“This is a vast topic with lots to explore,” he says, “but one example would be those who are more conscientious typically tend to be more planful and organized—naturally this often leads to a higher likelihood of seeing goals through. This same personality, however, may also be more likely to stick with a goal even when circumstances change that make that goal no longer relevant.”
Jellicoe suggests learning more about your personality type online to gain a better understanding of yourself and your tendencies. “This understanding could give you a good grounding in learning how to adapt your strategies,” he says.
5. Utilize the power of small, clustered goals.
“Regardless of the resolution you set yourself, achieving small, clustered goals along the way could be crucial in building confidence and motivation to keep working towards your desired outcome,” says Jellicoe.
An example of this method is the ‘Couch to 5K’ challenge in which people start with running just a minute at a time, adding a little bit of running time each day. With small new goals being continually set, you find yourself able to run a 5K within just a couple of months.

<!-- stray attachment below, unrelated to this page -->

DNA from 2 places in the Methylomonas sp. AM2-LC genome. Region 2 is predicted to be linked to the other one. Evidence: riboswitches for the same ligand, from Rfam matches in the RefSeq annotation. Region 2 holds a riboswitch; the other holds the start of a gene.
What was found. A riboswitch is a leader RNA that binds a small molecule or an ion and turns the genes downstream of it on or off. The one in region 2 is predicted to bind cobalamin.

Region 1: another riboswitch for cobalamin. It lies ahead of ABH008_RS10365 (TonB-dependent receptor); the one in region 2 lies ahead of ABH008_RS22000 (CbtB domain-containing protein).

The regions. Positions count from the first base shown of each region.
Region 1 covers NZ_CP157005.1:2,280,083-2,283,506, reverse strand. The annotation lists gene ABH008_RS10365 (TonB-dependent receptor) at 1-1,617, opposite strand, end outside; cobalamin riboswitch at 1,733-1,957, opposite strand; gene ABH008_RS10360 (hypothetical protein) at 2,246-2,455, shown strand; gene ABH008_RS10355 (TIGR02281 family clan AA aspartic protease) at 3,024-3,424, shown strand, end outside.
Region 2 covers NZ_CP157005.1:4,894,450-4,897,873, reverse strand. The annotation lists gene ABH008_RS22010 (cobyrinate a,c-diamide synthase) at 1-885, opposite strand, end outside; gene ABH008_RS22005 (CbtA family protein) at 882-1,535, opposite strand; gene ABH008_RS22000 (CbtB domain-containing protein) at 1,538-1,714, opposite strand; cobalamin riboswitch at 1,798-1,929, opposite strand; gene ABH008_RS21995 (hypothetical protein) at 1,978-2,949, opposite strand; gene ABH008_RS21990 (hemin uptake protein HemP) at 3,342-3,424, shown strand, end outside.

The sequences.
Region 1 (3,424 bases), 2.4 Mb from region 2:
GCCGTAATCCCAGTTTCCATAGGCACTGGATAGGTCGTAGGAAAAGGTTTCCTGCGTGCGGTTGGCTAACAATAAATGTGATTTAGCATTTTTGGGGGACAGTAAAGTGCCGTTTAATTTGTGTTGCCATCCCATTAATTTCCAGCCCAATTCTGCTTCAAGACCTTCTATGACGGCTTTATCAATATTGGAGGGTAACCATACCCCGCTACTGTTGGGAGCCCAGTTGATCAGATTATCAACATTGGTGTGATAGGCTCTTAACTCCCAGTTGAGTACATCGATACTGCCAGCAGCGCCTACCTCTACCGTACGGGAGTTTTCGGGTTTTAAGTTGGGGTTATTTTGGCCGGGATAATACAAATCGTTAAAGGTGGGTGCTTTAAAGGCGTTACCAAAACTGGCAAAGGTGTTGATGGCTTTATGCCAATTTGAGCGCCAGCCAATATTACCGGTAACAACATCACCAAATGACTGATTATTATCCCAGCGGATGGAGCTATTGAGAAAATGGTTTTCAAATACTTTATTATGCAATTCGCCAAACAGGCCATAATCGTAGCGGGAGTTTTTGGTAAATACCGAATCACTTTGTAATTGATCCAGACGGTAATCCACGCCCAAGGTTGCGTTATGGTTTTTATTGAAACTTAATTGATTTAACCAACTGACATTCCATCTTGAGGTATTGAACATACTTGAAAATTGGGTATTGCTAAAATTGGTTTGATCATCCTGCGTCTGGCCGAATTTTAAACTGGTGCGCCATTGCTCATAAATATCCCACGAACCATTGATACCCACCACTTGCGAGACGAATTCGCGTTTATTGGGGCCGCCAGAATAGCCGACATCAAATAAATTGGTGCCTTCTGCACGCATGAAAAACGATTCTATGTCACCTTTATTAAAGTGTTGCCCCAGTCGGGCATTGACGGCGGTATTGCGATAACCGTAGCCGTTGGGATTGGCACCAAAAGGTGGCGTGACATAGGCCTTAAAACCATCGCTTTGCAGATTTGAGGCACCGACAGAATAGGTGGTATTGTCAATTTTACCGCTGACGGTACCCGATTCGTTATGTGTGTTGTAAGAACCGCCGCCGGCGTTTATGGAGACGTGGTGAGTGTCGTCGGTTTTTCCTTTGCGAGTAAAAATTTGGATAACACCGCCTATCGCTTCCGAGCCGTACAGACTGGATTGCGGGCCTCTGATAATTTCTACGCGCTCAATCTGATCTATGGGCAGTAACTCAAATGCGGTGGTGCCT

“Often this approach to goal-setting can have a positive upward spiral into other areas of our lives too, such as health and wellbeing,” adds Jellicoe.
Whatever goals you want to achieve in 2023—or even if you don’t want to set resolutions at all—be kind to yourself as you enter the new year.
“This time of year can be stressful for so many of us, and we all have our own reasons for that. Any milestone event can bring about a mixture of positive and negative emotions,” says Jellicoe. “Like with any milestone—think birthdays or anniversaries—the new year can also be a time for reflection and renewal. At this time of year, many of us also have the time and space to engage in reflection, so it might be a good time to reflect, accept and move forward.”